Progressives continue to pressure Senate Majority Leader Chuck Schumer, D-N.Y., to renege on a deal with Sen. Joe Manchin, D-W.Va., regarding permitting reform.
Schumer made the pact with Manchin to get his support — assuring passage — for President Joe Biden's since-signed climate and healthcare bill.
The majority leader said Wednesday he had no plans to backtrack on the agreement, and will add it to a continuing resolution (CR) that will fund the government and ensure that a shutdown gets avoided.
"Permitting reform is part of the IRA, and we will get it done," Schumer said Wednesday. "Our intention is to add it to the CR."
However, the office of Rep. Raúl Grijalva, D-Ariz., told The Hill on Wednesday that 50 lawmakers had signed onto his letter calling for a separate vote on permitting reform instead of putting the provisions in the continuing resolution.
Progressive House Democrats and environmental groups oppose the permitting reform, and The Hill said several Senate Democrats might balk at the deal too.
The outlet reported late last month that Grijalva, chair of the House Natural Resources Committee, was circulating a letter asking leadership to pull the Manchin deal from the CR.
And although many Republicans support permitting reforms, several GOP senators on Wednesday criticized Manchin's proposal for not going far enough.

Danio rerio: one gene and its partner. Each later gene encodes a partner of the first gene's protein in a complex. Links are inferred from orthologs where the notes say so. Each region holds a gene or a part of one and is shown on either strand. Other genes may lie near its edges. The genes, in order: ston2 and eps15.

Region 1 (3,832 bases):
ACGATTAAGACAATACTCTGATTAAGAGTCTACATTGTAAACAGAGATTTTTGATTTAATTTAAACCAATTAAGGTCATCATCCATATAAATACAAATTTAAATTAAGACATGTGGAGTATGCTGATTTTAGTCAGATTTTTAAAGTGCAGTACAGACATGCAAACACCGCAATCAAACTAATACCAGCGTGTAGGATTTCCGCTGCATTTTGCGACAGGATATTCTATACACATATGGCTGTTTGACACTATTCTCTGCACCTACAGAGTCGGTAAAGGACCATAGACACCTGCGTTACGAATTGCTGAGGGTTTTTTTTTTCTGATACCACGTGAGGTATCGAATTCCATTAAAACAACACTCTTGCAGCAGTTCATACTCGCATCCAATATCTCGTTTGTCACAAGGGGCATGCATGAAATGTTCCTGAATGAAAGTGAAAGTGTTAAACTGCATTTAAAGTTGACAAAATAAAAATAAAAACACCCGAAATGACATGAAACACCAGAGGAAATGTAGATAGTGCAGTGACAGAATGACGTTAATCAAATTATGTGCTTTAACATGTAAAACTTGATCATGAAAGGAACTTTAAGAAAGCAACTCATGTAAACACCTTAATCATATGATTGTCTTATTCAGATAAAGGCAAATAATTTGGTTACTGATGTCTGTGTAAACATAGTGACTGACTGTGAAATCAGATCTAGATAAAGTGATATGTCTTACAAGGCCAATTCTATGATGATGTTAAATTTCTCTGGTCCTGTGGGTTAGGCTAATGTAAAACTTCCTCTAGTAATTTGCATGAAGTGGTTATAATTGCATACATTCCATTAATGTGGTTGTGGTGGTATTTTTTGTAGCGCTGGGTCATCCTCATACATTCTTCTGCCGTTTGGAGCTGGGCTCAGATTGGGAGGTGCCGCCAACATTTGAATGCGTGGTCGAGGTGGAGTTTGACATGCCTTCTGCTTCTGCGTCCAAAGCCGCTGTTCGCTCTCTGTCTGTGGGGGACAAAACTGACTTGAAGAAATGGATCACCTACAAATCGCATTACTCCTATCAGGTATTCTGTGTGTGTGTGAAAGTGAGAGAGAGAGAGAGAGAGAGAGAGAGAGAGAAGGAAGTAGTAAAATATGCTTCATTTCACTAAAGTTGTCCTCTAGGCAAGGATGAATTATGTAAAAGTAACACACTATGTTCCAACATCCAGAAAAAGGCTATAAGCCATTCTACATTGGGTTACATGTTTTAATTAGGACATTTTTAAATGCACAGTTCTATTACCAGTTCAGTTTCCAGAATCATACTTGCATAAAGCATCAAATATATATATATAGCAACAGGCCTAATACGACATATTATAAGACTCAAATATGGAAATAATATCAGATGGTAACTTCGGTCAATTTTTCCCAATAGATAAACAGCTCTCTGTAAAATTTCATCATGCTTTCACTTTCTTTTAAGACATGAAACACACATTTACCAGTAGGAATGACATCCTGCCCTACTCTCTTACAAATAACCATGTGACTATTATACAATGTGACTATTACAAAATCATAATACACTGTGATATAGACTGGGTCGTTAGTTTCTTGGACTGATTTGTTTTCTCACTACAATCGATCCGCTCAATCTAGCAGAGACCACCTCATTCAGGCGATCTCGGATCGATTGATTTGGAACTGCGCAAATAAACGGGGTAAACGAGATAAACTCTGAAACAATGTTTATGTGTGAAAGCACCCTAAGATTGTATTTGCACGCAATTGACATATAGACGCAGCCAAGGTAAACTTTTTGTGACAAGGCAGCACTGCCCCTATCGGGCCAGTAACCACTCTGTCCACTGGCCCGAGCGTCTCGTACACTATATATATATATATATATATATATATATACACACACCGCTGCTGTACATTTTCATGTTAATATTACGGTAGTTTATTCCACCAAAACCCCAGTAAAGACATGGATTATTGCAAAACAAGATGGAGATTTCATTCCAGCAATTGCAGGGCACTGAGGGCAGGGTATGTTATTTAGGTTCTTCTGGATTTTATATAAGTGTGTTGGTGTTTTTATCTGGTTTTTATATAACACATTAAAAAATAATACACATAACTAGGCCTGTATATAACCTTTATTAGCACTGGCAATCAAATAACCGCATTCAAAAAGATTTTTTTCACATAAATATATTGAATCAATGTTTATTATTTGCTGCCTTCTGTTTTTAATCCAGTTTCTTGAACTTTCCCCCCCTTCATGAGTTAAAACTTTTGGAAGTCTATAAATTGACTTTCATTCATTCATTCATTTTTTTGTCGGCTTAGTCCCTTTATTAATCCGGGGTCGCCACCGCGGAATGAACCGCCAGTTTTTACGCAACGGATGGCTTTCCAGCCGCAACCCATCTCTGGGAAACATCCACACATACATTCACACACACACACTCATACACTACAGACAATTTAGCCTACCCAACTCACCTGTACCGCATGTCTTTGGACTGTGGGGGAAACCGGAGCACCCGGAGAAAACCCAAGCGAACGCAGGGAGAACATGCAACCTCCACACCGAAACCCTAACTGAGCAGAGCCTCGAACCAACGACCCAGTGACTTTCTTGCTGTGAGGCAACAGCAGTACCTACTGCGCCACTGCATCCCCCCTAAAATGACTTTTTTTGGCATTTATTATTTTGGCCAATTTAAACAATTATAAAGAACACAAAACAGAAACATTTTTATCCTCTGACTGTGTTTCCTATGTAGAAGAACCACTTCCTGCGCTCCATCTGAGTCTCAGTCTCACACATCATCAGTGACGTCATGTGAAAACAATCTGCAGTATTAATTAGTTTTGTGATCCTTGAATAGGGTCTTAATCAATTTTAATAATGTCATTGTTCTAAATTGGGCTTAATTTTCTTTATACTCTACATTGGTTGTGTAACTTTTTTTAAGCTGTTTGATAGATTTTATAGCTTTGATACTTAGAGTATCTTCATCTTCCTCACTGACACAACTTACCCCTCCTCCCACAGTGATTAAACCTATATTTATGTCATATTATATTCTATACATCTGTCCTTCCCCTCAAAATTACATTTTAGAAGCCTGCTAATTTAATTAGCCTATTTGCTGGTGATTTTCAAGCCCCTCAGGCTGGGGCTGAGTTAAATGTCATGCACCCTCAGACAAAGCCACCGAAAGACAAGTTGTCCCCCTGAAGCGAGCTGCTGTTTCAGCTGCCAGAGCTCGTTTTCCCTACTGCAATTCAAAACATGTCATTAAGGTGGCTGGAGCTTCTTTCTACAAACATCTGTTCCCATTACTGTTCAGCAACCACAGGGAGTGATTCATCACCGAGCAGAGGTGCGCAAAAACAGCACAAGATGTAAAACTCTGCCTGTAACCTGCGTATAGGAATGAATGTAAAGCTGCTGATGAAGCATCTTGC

"It seems pretty weak to me. I want to see how they have it written up but I hear it sounds pretty weak — ineffective," Sen. John Barrasso, R-Wyo., ranking Republican on the Senate Energy and Natural Resources Committee, said, The Hill reported.
Sen. Lindsey Graham, R-S.C., has said that he would oppose such a measure on principle, calling it part of a "political payback scheme" after tying permitting reform to climate and healthcare spending.
Sen. John Cornyn, R-Texas, told The Hill on Wednesday that he liked "the idea of permitting reform. So, I'll certainly keep an open mind," but added he'd be "surprised" if Manchin "gets what was promised."
"I know there were progressives over in the House that don't like the idea," Cornyn said. "They swallowed the reconciliation bill, but it's going to be an interesting process to watch."
More than 650 environmental groups last month sent a letter to Schumer and House Speaker Nancy Pelosi, D-Calif., expressing their opposition.
"This fossil fuel wish list is a cruel and direct attack on environmental justice communities and the climate," the letter read. "This legislation would truncate and hollow-out the environmental review process, weaken Tribal consultations, and make it far harder for frontline communities to have their voices heard by gutting bedrock protections in the National Environmental Policy Act and Clean Water Act."
Schumer might gain progressives' support by adding a bill to codify marriage equality to the government funding measure. But that would threaten Republican support for the package in the Senate.
"We would prefer to do it as a separate bill. We hope there are 10 Republicans to help us with that," he said Wednesday.
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